One of the big lessons we have learned in our 7 years of working with over 300 clients and 5 million low energy wireless devices is that Commercial IoT is different. Different than what? Well it’s different Consumer IoT and it’s different than industrial IoT.
When we talk about Consumer IoT in this case we’re talking about wearables, smart homes, and personal monitoring devices. As many of you know that’s where a lot of Bluetooth and 802.15.4 wireless protocols got their start. One of the advantages in this case, especially when it comes to Bluetooth applications in Consumer, is that everybody has a smart phone. So, you can rely on the smart phone as a ubiquitous, secure, application-ready platform that is always connected to the Internet and that’s a big head start when you’re looking at building and deploying wireless applications in IoT use cases. And, it’s not necessarily one you have in Commercial IoT.
On the other side of the spectrum Commercial IoT is also different than industrial IoT. When discussing Industrial IoT we tend to think of large scale factories or manufacturing. We might also think of monitoring utilities and expensive assets. A lot of times these are wired sensor connections with expensive hardware and server class gateway devices. The economies of scale are different. The economics are different. The technologies are different.
And so, we have this thing in the middle which we call Commercial IoT which behaves in a little bit different way and includes different types of use cases. Specifically, when we talk about Commercial IoT some of the key use cases that we see, and that Rigado technologies are deployed to support, are things like Smart Buildings, Smart Workplaces, Connected Lighting, Asset Tracking, Sensing & Monitoring of all types, and Location Services, like being able to provide contextual experiences to guests in places like hotels and restaurants.
This is the set of Commercial IoT applications that we’re seeing increasingly deployed into environments like commercial office buildings, retail, hotels, hospitality, healthcare facilities (whether those are hospitals or outpatient facilities), and entertainment venues. Effectively, these are the new ceilings into which infrastructure is being placed that support these types of key applications and, that landscape is shaping up differently than the Consumer IoT landscape or the Industrial IoT landscape.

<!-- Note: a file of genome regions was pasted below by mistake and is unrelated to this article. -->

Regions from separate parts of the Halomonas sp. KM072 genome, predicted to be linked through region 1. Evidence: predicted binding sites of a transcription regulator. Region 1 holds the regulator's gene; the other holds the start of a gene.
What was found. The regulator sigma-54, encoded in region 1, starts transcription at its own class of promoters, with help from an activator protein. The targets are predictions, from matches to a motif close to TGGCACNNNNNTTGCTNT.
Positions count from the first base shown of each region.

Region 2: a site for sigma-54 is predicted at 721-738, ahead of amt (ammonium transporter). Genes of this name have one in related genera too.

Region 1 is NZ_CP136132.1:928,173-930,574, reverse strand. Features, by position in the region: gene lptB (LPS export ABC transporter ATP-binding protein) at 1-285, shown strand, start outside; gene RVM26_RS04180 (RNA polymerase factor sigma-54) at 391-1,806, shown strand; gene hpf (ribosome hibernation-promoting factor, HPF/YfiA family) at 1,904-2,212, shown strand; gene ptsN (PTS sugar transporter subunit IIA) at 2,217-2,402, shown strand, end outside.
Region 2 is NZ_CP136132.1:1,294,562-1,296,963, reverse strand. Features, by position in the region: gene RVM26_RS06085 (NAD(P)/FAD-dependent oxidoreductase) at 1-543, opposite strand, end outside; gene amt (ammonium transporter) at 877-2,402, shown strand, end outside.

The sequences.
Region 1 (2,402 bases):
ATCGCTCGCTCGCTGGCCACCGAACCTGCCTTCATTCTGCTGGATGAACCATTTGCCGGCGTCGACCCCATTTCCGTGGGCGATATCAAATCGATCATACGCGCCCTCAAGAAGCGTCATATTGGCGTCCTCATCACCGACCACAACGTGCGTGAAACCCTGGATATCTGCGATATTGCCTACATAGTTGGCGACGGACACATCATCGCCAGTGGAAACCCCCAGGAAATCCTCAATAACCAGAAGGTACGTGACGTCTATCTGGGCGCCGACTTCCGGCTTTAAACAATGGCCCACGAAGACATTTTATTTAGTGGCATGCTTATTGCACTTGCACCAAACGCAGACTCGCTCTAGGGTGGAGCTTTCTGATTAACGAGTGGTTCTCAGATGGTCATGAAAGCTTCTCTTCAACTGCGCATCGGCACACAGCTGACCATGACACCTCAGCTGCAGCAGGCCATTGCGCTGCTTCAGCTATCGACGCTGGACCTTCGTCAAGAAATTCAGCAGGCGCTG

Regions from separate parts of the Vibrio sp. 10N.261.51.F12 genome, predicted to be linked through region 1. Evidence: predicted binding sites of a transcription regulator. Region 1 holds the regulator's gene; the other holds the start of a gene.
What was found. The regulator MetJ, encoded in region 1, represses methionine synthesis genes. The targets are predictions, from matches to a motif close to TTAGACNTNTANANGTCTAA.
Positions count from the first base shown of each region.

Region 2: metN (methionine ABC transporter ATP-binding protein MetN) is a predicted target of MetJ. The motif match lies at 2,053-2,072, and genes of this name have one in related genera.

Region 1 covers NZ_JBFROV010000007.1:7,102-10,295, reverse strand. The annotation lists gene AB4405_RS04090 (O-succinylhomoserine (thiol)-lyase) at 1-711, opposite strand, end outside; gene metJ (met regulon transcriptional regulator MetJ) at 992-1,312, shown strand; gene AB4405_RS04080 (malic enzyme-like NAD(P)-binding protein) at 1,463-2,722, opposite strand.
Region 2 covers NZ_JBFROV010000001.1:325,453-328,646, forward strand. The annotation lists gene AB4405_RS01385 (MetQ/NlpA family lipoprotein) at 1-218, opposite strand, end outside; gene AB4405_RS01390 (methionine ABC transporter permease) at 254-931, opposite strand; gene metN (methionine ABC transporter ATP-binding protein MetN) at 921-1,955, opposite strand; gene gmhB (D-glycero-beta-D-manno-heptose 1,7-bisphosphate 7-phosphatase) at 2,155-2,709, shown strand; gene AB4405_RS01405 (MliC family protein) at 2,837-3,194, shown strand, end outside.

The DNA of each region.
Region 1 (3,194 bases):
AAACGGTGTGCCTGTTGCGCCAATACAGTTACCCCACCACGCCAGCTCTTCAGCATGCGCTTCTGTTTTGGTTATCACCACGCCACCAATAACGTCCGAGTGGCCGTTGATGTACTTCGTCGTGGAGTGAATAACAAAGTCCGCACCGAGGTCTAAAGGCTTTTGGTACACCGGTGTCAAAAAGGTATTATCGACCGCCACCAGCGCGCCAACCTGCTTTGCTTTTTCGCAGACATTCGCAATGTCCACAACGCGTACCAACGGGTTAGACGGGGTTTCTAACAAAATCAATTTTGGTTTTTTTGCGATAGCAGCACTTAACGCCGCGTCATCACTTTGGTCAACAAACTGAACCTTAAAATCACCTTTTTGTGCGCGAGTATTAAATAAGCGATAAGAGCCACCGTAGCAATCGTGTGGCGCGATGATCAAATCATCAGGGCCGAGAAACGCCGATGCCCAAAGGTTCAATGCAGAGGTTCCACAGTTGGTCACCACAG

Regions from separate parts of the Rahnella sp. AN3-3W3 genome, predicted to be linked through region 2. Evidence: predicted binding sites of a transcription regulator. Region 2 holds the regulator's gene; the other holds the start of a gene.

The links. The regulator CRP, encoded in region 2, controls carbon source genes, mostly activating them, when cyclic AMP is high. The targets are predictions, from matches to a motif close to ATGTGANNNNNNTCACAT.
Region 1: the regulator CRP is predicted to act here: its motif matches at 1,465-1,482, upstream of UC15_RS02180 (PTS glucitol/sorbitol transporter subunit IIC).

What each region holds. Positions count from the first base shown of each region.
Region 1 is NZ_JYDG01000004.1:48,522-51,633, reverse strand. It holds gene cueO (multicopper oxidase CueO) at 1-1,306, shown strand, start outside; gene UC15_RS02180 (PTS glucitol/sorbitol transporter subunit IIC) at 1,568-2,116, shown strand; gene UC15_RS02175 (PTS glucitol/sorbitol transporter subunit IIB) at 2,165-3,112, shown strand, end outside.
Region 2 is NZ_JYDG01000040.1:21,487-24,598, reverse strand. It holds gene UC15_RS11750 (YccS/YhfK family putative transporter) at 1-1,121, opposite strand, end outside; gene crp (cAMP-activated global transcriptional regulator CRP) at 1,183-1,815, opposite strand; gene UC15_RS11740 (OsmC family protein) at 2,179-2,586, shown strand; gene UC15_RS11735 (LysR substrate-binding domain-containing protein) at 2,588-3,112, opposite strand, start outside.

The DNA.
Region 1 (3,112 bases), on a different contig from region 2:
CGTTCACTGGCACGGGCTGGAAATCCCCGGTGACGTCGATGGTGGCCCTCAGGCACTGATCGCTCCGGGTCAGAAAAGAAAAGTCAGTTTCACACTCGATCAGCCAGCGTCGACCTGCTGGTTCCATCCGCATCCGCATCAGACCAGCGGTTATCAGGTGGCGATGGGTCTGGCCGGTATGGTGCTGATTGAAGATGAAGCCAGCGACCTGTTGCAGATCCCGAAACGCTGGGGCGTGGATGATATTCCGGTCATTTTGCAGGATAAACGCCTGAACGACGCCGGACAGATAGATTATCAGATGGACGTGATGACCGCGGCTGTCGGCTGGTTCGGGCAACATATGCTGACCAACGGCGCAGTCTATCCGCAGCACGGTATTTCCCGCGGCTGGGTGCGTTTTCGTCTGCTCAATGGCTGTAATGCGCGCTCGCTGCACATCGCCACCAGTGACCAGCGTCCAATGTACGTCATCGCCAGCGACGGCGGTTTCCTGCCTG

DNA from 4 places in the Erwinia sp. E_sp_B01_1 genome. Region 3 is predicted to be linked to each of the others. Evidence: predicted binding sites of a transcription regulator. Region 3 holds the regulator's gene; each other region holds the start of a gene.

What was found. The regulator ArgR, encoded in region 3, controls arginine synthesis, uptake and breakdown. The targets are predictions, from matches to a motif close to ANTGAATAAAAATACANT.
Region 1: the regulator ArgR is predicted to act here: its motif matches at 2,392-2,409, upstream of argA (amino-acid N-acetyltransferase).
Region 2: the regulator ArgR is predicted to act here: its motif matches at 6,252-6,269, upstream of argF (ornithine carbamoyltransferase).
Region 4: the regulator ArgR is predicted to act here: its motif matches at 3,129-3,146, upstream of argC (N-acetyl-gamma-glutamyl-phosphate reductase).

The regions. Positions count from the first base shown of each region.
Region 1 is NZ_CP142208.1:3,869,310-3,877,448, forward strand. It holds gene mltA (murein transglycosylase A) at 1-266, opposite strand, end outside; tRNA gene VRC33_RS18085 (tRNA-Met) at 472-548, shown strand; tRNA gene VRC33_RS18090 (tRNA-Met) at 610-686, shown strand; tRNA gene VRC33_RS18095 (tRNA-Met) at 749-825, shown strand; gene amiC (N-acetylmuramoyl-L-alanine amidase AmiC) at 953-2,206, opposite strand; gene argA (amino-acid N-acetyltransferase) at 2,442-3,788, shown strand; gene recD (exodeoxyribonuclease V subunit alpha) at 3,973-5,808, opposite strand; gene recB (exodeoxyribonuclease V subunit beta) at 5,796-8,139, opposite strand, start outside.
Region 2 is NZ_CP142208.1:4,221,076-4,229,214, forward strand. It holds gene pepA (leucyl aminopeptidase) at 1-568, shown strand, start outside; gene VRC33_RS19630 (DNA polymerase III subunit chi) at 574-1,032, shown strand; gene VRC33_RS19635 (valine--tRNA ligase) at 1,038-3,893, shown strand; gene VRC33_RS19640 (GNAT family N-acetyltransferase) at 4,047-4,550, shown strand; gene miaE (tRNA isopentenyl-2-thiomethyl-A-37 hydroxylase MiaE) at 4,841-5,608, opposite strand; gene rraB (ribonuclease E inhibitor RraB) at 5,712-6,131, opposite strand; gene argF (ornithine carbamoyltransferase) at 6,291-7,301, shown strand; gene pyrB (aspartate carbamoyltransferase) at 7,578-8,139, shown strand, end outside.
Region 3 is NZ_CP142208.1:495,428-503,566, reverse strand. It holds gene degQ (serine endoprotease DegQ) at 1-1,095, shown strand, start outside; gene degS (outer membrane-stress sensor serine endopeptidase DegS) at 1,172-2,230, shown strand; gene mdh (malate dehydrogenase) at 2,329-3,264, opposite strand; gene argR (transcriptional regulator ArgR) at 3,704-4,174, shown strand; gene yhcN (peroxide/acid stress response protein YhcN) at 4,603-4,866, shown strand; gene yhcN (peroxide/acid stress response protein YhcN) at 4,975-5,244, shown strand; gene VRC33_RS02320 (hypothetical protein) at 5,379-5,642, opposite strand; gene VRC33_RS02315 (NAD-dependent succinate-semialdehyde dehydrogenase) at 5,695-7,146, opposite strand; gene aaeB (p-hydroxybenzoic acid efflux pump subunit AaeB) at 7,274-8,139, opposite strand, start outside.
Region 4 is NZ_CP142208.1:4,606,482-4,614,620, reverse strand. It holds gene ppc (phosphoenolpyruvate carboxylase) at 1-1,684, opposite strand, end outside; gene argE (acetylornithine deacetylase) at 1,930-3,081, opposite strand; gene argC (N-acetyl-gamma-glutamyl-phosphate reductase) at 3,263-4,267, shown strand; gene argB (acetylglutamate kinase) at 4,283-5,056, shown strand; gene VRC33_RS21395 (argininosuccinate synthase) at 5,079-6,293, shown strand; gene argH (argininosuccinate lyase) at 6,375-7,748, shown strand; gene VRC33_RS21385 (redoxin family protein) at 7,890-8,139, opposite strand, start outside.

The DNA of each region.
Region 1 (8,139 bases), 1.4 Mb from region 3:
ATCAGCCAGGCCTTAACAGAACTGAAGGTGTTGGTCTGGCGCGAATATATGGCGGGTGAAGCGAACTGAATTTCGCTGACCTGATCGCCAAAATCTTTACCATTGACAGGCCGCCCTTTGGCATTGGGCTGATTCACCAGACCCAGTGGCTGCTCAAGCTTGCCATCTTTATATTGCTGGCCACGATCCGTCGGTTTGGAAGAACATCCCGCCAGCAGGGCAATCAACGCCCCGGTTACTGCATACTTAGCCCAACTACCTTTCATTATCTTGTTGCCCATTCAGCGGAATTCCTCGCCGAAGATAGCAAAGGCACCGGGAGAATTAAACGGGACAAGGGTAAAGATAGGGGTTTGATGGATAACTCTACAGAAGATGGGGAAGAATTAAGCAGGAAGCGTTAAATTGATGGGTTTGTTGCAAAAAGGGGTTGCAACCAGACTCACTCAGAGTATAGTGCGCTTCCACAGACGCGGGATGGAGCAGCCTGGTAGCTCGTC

There are two forces that we see shaping the market for these types of Commercial IoT applications. One is the very rapid growth of short range wireless devices. Depending on who’s staggering projections you believe the sheer number of devices connected via Bluetooth Low Energy or 802.15.4 is growing from about 5 billion today to about 15 billion by 2022. That’s a lot of growth in just 4 to 5 years. The second force is coming from the need for edge computing and the ability to run local applications, collect data, and exert command & control over devices within relatively short proximity, and its exploding as well.
Consequently, these two forces are reshaping the architecture around IoT solutions and that creates a particular need. It’s a solution recipe that includes flexible wireless connectivity, large scale security, and cost-effective edge computing. These needs are not too different from the types of connectivity and computing that you need in say Commercial and Industrial. But what is different is that for Commercial IoT applications you’re dealing with a much larger scale often talking about, for example, rolling out an asset tracking solution to hundreds or thousands or even tens of thousands of locations and the ability to deploy, install, monitor, manage and evolve the solution in all those different locations. That’s a very different economic proposition. And so, figuring out not just how to do this but how to do it at scale is a big part of the Commercial IoT recipe.